The Police Act of 1861 established the fundamental principles of organisation for police forces in India, and, with minor modifications, continues in effect. Consequently, although state-level police forces are separate and may differ in terms of the quality of equipment and resources, their patterns of organisation and operation are markedly similar.
A Director-general or inspector general, answerable to the home secretary of the state, heads each state, union territory, or national capital territory police force. Under the inspector general are a number of police "ranges" composed of three to six districts, headed by deputy inspectors general. District police headquarters are commanded by superintendents. District superintendents have wide discretionary powers and are responsible for overseeing subordinate police stations as well as specialty elements, such as criminal investigation detachments, equipment storehouses and armouries, and traffic police. Many large districts also have several assistant district superintendents.
Most preventive police work is carried out by constables assigned to police stations. Depending on the number of stations there, a district may be subdivided and, in some states, further divided into police "circles" to facilitate the supervision from district headquarters. Most of the major metropolitan areas such as New Delhi, Bombay, Calcutta, and Madras have separate municipal forces headed by commissioners. Police in the states and union territories are assisted by units of volunteer Home Guards, maintained under guidelines formulated by the Ministry of Home Affairs.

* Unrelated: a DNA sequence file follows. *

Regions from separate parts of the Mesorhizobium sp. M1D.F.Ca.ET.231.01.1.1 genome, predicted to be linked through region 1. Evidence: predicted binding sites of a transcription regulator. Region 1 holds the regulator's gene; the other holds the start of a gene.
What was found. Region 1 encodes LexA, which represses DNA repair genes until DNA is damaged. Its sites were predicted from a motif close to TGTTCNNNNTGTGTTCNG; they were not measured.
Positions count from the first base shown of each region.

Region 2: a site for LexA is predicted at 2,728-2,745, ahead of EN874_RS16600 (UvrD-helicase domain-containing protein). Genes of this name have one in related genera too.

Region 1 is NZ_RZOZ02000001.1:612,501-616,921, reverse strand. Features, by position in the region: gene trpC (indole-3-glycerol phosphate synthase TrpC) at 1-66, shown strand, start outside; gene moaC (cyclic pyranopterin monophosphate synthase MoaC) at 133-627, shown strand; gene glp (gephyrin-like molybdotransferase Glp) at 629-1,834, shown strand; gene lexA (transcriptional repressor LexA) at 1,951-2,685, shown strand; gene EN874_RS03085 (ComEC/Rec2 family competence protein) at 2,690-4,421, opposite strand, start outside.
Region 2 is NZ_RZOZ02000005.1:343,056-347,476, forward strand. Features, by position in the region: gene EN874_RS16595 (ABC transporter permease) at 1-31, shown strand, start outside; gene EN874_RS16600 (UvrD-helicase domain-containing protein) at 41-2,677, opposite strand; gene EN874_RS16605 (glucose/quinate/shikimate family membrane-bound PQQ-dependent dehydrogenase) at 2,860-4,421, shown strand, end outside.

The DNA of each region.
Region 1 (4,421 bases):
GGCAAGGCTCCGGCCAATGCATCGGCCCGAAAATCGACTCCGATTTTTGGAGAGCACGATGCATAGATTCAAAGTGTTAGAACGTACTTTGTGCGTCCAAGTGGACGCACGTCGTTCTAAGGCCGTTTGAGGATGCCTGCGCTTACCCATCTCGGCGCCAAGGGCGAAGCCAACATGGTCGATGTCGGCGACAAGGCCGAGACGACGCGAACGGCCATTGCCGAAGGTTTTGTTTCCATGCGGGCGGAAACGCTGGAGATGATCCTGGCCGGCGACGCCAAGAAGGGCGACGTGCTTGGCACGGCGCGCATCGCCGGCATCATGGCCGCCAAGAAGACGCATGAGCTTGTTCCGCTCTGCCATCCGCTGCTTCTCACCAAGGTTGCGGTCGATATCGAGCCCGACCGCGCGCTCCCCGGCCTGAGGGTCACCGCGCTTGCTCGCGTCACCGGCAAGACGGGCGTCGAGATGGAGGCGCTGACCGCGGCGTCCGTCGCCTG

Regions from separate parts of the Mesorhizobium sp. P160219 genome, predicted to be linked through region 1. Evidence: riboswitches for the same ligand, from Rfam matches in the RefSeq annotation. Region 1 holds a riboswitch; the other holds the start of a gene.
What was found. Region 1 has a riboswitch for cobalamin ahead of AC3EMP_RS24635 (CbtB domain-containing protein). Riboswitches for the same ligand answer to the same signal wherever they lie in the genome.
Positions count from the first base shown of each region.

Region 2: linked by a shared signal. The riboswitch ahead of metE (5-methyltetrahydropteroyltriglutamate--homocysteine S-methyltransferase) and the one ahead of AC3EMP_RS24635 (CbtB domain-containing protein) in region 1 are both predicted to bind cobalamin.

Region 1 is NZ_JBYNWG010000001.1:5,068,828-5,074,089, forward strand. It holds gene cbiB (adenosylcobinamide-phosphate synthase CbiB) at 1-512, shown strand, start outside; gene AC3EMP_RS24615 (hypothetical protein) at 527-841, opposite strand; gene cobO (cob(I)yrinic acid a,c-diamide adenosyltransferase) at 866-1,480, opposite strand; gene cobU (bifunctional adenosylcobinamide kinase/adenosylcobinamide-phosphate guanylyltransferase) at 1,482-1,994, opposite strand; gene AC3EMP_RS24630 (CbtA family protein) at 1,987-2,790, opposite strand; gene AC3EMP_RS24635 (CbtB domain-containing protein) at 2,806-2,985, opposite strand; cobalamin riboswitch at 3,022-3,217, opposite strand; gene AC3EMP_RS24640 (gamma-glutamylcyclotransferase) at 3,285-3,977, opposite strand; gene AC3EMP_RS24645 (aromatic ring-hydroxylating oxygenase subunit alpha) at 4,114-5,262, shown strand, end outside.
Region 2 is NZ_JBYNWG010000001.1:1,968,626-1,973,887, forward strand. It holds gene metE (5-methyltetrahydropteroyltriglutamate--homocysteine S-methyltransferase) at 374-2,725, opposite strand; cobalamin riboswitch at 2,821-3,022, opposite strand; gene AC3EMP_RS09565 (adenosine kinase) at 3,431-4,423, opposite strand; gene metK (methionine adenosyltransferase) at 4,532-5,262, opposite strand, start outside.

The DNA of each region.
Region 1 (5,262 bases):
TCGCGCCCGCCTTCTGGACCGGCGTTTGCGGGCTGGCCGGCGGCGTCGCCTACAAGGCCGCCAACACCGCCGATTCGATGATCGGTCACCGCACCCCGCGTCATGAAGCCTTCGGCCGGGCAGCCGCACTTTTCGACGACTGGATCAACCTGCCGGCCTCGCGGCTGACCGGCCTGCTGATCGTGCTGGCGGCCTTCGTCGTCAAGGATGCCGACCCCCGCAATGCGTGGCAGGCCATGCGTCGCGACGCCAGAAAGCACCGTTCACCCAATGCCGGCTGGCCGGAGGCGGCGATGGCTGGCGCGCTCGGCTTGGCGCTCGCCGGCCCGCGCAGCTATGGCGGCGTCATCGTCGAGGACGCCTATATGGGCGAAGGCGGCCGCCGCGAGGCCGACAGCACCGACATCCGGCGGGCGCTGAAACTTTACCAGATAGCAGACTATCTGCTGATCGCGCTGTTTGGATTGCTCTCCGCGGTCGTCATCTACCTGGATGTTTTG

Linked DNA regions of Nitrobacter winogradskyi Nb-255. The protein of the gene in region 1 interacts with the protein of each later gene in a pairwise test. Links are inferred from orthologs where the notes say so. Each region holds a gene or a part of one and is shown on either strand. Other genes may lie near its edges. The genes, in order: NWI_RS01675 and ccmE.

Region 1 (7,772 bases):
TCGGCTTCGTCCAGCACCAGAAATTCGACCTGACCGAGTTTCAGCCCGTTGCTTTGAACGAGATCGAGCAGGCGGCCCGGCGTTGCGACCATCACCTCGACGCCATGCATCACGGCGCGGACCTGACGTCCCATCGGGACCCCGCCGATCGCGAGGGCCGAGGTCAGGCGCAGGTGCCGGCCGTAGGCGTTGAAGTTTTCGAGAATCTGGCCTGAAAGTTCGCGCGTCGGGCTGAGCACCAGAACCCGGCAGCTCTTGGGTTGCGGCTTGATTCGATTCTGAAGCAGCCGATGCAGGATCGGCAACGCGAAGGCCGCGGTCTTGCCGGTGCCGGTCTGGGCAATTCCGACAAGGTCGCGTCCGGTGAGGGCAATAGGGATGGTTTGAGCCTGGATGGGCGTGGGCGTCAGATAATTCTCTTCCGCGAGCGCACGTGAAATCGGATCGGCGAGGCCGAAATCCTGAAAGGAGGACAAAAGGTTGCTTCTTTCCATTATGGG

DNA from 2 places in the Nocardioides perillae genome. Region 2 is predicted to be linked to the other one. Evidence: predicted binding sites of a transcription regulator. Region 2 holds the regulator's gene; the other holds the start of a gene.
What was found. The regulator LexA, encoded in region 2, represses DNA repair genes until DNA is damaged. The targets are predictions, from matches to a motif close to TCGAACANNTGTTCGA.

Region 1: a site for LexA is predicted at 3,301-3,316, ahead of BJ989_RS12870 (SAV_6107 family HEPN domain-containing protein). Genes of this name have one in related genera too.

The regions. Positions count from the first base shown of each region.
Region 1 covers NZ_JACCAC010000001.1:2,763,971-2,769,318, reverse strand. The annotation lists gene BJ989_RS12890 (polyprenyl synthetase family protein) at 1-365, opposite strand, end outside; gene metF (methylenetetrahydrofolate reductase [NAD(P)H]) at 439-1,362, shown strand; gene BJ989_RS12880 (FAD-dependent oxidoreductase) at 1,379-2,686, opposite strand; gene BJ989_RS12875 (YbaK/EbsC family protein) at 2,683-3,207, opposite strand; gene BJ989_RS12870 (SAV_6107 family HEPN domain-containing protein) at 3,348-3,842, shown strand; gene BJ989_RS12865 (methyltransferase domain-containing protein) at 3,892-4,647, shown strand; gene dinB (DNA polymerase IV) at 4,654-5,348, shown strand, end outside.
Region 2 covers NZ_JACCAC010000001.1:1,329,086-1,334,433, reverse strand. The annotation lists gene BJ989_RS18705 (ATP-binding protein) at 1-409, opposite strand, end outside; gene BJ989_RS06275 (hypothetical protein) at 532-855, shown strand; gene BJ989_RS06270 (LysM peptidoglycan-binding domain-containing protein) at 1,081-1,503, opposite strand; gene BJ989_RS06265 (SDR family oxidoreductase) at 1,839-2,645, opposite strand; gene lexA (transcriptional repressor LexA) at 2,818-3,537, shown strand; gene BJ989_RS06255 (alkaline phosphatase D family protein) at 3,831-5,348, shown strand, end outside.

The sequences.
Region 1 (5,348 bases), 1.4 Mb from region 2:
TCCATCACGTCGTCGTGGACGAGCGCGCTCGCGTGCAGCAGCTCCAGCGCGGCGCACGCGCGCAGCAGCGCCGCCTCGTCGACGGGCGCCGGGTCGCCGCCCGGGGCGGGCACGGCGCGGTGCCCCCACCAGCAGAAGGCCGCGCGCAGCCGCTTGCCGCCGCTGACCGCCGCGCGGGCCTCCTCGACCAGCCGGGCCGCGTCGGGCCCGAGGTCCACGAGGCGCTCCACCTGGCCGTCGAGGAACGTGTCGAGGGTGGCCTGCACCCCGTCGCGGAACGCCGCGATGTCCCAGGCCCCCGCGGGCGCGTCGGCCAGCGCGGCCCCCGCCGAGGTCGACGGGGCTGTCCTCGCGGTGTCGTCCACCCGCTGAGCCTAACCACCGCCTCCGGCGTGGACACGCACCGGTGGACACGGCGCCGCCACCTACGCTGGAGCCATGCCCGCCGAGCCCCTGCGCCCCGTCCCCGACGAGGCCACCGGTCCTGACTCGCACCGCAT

In most states and territories, police forces are functionally divided into civil (unarmed) police and armed contingents. The former, staffs police stations, conduct investigations, answer routine complaints, perform traffic duties, and patrol the streets. They usually carry lathis—bamboo staffs weighted or tipped with iron.
Contingents of armed police are divided into two groups, the district armed police and the Provincial Armed Constabulary. The district armed police are organised along the lines of an army infantry battalion. They are assigned to police stations and perform guard and escort duties. Those states that maintain distinct armed contingents employ them as a reserve strike force for emergencies. Such units are organised either as a mobile armed force under direct state control or in the case of district armed police (who are not as well equipped) as a force directed by district superintendents and generally used for riot-control duty.
The Provincial Armed Constabulary (Pradeshik) is an armed reserve maintained at key locations in some states and active only on orders from the deputy inspector general and higher-level authorities. Armed constabulary are not usually in contact with the public until they are assigned to VIP duty or assigned to maintain order during fairs, festivals, athletic events, elections, and natural disasters. They may also be sent to quell outbreaks of student or labour unrest, organised crime, and communal riots; to maintain key guard posts; and to participate in antiterrorist operations. Depending on the type of assignment, the Provincial Armed Constabulary may carry only lathis.